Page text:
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Highway to art

The exhibition at the Cholamandal Artists Village featuring 34 popular names as part of the Chennai Fest is both an aesthetic experience and a tourist attraction


"THE PRIDE of Chennai the ECR (East Coast Road) is a scenic highway that takes you along the coast. Besides breathtaking glimpses of the sea and sublime travelling experience, the ECR has a lot more to offer". This introductory statement is made in the brochure brought out by the Confederation of Indian Industry announcing the Chennai Fest. Among a "lot more to offer" on the 50 mile `funtastic highway' is the exhibition of painting, sculpture and prints at the Cholamandal Artists Village forming one of the many strategic spots for the tourists to take a cultural break.

The concept of an artists' community living together originated in the 19th Century and was an internationally significant phenomenon of artistic practice up to the early 20th Century particularly in Europe. Artists' colonies and villages later transformed themselves into popular tourist attractions since tourism has come to shape the 20th Century in far reaching ways. The Cholamandal Artists Village has changed from being merely an artists' commune to provide a hybrid form of heritage tourism particularly popular with the educated middle classes of today.

The growing commercialism on the ECR has nevertheless been rewarding for the Cholamandal artists. M. Senathipathi, president of the village says, "During this fest, started in 2002, though the sales are good, what is more important for us is the visitors turning up in large numbers everyday. And as artists that is an encouraging response".

The exhibition mounted by the village association has 34 artists participating. The veterans among these are Senathipathi, K.V. Haridasan, P. Gopinath, C. Douglas, Anila Jacob, K.S. Gopal, S. Nandagopal, P.S. Nandhan, S. Paramasivam, K.R. Harie, S.P. Jayakar, late K. Jayapal Panicker, S. Kanniappan, A. Selvaraj, D. Venkathapathi and S.G. Vasudev.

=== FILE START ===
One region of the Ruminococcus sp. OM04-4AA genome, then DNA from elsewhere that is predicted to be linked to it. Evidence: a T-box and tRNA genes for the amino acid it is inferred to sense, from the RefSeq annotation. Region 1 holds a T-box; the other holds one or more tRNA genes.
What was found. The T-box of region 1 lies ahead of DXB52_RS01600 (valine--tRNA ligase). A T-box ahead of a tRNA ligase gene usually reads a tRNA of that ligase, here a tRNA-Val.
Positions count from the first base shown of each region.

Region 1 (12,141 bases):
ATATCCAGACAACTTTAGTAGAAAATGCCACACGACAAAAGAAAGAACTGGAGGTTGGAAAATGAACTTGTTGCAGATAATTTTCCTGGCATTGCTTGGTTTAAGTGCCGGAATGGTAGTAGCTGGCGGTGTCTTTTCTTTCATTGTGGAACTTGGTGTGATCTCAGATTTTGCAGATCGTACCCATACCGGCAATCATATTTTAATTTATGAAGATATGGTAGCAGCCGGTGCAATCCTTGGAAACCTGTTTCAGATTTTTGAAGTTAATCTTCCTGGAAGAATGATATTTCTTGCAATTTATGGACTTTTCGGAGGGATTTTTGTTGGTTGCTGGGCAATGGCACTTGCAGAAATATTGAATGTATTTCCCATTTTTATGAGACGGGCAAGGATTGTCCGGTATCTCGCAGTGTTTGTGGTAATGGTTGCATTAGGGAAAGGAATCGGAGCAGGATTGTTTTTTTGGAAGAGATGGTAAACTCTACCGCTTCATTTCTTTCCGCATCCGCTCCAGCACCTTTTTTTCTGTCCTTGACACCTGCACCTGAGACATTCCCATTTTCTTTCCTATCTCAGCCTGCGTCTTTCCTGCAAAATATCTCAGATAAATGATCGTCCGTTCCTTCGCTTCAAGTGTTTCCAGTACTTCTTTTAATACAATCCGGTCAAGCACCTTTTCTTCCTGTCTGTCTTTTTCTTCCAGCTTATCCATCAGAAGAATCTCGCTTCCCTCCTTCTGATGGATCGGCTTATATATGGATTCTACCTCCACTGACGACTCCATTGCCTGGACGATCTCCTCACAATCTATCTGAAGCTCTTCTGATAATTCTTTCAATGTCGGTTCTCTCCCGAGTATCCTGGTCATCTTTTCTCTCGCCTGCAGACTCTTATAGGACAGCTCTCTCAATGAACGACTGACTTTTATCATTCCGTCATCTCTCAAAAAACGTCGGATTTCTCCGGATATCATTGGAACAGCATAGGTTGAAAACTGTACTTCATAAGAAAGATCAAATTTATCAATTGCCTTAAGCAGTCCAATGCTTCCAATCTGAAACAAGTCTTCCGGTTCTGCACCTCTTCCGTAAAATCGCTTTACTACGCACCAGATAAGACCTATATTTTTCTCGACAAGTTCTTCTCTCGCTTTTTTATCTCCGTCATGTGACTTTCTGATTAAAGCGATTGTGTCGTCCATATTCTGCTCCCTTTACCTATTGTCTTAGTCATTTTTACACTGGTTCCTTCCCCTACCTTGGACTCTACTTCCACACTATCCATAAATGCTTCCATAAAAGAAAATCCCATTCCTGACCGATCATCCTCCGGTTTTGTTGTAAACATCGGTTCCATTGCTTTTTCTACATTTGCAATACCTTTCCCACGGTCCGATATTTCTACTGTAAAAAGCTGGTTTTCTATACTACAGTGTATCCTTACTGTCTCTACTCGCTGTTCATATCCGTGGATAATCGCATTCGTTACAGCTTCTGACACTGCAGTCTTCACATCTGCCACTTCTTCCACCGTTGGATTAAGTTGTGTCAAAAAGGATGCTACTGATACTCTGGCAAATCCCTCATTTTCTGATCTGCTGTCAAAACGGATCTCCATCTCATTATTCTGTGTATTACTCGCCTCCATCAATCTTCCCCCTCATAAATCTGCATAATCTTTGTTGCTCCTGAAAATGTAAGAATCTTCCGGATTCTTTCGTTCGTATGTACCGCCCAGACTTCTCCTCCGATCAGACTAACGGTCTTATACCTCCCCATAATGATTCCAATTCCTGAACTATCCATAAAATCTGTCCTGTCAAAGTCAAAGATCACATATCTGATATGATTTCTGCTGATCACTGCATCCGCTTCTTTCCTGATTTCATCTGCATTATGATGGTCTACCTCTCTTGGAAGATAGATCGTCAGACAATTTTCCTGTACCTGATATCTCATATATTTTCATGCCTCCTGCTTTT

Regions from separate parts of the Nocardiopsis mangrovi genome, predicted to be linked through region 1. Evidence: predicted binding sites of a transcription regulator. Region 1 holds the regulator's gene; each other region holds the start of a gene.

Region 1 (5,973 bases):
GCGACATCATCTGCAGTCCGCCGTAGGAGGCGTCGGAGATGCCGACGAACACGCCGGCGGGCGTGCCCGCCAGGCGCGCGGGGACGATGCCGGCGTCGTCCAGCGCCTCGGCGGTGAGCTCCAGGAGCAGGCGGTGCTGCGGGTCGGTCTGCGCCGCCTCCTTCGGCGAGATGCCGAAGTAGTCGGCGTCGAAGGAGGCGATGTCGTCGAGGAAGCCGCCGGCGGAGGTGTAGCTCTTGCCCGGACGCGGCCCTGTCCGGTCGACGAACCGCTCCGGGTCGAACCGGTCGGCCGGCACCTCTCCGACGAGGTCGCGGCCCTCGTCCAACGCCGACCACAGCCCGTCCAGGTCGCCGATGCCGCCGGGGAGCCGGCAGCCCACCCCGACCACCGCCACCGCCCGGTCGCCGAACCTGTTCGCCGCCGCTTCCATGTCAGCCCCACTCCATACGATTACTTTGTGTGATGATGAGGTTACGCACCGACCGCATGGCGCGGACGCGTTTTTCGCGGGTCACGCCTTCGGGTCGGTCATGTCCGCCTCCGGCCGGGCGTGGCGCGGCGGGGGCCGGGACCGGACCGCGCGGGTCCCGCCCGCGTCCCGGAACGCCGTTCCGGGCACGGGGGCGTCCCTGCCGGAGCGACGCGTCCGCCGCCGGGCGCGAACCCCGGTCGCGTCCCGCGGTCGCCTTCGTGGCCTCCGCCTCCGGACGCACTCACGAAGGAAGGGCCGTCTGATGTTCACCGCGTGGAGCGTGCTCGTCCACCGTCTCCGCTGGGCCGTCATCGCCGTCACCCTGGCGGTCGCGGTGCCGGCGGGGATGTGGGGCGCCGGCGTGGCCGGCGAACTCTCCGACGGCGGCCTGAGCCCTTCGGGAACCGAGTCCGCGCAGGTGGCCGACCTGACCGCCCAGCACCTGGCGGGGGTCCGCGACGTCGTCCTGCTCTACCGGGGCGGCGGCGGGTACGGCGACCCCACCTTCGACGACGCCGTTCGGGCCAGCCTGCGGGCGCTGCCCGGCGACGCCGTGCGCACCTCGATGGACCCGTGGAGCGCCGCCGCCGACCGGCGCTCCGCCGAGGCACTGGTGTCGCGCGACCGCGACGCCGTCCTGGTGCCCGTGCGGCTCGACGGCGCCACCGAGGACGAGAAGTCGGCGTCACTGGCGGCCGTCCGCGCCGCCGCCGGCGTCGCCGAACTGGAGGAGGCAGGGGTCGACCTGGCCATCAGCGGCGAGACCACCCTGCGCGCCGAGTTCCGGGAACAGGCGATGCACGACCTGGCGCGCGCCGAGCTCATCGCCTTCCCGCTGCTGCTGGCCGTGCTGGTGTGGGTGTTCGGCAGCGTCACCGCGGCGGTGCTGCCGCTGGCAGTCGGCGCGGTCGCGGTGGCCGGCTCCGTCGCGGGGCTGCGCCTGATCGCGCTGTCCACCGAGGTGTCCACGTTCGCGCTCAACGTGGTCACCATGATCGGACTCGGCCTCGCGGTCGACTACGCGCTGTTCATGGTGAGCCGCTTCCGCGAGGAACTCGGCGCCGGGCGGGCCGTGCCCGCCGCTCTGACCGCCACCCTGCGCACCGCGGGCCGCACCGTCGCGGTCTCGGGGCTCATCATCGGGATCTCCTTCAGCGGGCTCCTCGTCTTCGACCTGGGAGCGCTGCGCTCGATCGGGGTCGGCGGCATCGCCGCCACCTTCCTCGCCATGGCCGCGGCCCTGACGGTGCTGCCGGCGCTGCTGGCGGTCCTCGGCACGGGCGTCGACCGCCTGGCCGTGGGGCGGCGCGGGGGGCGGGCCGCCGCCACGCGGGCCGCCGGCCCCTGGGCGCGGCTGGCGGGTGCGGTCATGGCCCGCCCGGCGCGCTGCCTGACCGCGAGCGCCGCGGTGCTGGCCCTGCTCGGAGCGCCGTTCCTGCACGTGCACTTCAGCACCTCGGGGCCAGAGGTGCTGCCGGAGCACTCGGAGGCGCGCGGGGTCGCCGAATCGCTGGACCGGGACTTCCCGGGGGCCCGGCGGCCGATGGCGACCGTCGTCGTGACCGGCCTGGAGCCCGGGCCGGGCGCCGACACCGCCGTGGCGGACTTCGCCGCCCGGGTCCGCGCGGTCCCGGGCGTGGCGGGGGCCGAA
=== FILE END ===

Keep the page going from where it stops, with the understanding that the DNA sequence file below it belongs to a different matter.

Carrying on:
Among these established artists, Jayapal Panicker's works struck a different note. He has seemingly moved away from his hard-edged abstract paintings with strong tantric affiliations to figurative. The series on `Scarecrow' appears layered and complex in its visual repertoire.


Anila Jacob's metal sculptures continue to encapsulate the craft of art and have become over-embellished decorative statements that nevertheless are a lineage of the Madras Art Movement. Kannaipan's two-dimensional sculpture imitating a painted frame with black cut-out silhouettes of dancers is interesting. Rajasekaran Nair's `Disguising Critique with Dream House Black Granite' is a powerful piece with its contrasts of smooth/rough textures. His works, along with Nandhan's, create dynamic prose, emanating masculine vigour.

Among the younger members Maria Antony Raj, B.O. Sailesh, D. Raju and Jacob Jebraj display vitality and complexity as well simplicity and directness.

Sailesh's small format paintings `In My Hand', `Meditation' and `Solitude' speak a visual language of satire with interesting compositional layout.

Perhaps implicated in his artistic syntax is the glance towards the material rat race that screams of platitudes of life that as individuals we need to banish and cloak ourselves in peace and contemplation. Jacob Jebraj's `Dragonfly' is interesting for its textures created with acrylics on print paper. Maria Raj's mobile sculptures are interesting in form and composition.

The mounting of the exhibition within the gallery space displays lack of professionalism. Ironically, an artists' commune, exhibiting such a lethargy and apathy in the display of art works is unpardonable. Each artist's contribution has been insensitively displayed without taking cognisance of the fact that they should be grouped together for their total aesthetic impact and effect.

The exhibition is on till January 26 at Cholamandal Artists' Village, ECR, Injambakkam.

ASHRAFI BHAGAT

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